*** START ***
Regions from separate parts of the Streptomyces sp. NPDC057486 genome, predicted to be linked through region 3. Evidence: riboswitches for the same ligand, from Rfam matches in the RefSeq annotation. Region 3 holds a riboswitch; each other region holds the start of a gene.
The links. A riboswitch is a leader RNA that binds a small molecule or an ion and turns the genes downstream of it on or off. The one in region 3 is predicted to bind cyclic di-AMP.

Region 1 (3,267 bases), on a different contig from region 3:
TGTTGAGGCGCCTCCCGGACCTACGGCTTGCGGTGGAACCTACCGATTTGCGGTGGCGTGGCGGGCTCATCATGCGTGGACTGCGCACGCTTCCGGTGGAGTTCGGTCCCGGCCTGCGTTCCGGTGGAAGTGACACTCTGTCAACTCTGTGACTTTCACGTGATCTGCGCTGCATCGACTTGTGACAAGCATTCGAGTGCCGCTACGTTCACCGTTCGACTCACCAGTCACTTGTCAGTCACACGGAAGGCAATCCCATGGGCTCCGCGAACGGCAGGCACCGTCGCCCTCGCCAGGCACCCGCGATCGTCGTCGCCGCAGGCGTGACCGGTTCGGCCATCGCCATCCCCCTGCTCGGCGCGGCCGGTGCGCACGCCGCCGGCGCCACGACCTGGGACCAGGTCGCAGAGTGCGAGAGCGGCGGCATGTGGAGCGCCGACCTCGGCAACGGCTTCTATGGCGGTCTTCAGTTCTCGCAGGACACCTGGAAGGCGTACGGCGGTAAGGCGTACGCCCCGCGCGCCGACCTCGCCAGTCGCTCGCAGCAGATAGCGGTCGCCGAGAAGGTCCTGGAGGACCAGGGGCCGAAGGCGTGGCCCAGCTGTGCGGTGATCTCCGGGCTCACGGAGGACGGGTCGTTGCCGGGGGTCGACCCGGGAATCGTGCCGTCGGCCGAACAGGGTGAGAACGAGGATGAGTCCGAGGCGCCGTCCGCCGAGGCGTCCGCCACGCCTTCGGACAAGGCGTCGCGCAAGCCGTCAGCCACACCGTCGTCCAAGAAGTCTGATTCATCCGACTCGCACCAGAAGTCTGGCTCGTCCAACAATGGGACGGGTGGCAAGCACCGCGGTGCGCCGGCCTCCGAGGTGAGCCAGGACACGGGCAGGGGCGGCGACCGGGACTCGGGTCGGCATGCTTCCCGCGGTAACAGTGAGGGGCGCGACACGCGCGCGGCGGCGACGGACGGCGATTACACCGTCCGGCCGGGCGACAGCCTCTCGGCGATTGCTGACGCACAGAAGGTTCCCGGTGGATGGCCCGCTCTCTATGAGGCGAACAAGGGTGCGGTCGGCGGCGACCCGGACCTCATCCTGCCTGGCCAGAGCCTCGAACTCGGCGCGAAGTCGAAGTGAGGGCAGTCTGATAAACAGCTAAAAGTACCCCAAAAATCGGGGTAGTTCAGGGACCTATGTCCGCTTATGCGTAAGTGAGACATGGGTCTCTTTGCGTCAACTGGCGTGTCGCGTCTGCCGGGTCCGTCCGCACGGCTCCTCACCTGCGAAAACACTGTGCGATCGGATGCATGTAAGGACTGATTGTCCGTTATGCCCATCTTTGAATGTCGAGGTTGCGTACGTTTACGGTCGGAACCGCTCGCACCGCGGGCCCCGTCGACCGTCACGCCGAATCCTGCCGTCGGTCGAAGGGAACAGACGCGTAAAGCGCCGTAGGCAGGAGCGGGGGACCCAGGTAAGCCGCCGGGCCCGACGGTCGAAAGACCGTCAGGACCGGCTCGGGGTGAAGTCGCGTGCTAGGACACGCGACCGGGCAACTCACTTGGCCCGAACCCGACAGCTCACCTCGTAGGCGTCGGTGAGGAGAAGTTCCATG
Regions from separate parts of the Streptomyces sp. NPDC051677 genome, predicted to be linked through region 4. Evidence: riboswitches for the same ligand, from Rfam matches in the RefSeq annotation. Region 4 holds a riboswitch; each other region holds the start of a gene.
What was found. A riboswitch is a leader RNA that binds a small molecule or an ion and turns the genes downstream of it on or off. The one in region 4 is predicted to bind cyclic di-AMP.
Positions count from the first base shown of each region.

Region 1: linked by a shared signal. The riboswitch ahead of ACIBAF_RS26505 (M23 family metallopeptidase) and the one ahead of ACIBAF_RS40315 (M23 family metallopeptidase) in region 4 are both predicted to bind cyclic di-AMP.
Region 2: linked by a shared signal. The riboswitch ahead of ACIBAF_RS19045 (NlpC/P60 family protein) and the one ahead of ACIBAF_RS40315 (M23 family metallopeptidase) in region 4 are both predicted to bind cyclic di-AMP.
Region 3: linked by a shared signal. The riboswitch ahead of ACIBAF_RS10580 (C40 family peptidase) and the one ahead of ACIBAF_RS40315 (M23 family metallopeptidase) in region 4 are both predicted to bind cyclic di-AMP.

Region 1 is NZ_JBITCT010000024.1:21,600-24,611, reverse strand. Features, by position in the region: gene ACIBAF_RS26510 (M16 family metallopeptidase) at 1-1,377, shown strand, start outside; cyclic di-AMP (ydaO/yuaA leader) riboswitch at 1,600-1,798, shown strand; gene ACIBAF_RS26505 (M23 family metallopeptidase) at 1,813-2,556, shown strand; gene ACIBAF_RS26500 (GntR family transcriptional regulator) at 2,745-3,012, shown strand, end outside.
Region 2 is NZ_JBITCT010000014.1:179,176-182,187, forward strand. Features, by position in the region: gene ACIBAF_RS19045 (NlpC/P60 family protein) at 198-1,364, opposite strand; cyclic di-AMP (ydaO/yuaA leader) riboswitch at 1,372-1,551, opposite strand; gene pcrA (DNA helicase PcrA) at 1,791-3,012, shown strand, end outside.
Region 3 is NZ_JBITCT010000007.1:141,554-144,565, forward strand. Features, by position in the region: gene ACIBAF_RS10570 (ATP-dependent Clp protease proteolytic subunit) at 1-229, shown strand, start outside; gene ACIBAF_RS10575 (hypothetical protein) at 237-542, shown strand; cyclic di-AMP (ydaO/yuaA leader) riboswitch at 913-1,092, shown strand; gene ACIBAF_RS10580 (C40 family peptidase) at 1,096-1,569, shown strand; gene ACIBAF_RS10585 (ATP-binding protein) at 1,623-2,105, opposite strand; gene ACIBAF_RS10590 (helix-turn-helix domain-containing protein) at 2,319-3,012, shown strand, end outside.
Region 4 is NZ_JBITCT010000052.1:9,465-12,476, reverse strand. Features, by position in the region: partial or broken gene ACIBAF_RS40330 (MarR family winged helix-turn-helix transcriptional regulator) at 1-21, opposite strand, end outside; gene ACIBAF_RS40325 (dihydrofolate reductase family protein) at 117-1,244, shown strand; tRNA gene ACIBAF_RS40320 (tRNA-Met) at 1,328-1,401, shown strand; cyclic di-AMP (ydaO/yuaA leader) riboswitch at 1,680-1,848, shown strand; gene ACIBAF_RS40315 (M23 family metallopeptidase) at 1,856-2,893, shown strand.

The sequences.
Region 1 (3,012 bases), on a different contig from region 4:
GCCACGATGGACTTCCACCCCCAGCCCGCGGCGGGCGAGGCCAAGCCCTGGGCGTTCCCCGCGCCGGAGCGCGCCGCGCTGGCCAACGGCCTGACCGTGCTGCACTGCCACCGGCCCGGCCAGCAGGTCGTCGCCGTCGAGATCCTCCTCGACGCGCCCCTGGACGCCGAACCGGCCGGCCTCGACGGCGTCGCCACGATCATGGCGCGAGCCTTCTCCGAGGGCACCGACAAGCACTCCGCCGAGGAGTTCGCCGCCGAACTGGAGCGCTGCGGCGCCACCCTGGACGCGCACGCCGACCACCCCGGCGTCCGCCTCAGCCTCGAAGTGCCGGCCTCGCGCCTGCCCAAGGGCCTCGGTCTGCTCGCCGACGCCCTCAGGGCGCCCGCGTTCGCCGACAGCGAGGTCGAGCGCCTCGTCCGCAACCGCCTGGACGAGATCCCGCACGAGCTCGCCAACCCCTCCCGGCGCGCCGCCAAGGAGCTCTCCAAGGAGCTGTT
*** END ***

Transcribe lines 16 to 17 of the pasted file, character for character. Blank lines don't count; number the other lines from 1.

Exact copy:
Region 1 (3,012 bases), on a different contig from region 4:
GCCACGATGGACTTCCACCCCCAGCCCGCGGCGGGCGAGGCCAAGCCCTGGGCGTTCCCCGCGCCGGAGCGCGCCGCGCTGGCCAACGGCCTGACCGTGCTGCACTGCCACCGGCCCGGCCAGCAGGTCGTCGCCGTCGAGATCCTCCTCGACGCGCCCCTGGACGCCGAACCGGCCGGCCTCGACGGCGTCGCCACGATCATGGCGCGAGCCTTCTCCGAGGGCACCGACAAGCACTCCGCCGAGGAGTTCGCCGCCGAACTGGAGCGCTGCGGCGCCACCCTGGACGCGCACGCCGACCACCCCGGCGTCCGCCTCAGCCTCGAAGTGCCGGCCTCGCGCCTGCCCAAGGGCCTCGGTCTGCTCGCCGACGCCCTCAGGGCGCCCGCGTTCGCCGACAGCGAGGTCGAGCGCCTCGTCCGCAACCGCCTGGACGAGATCCCGCACGAGCTCGCCAACCCCTCCCGGCGCGCCGCCAAGGAGCTCTCCAAGGAGCTGTT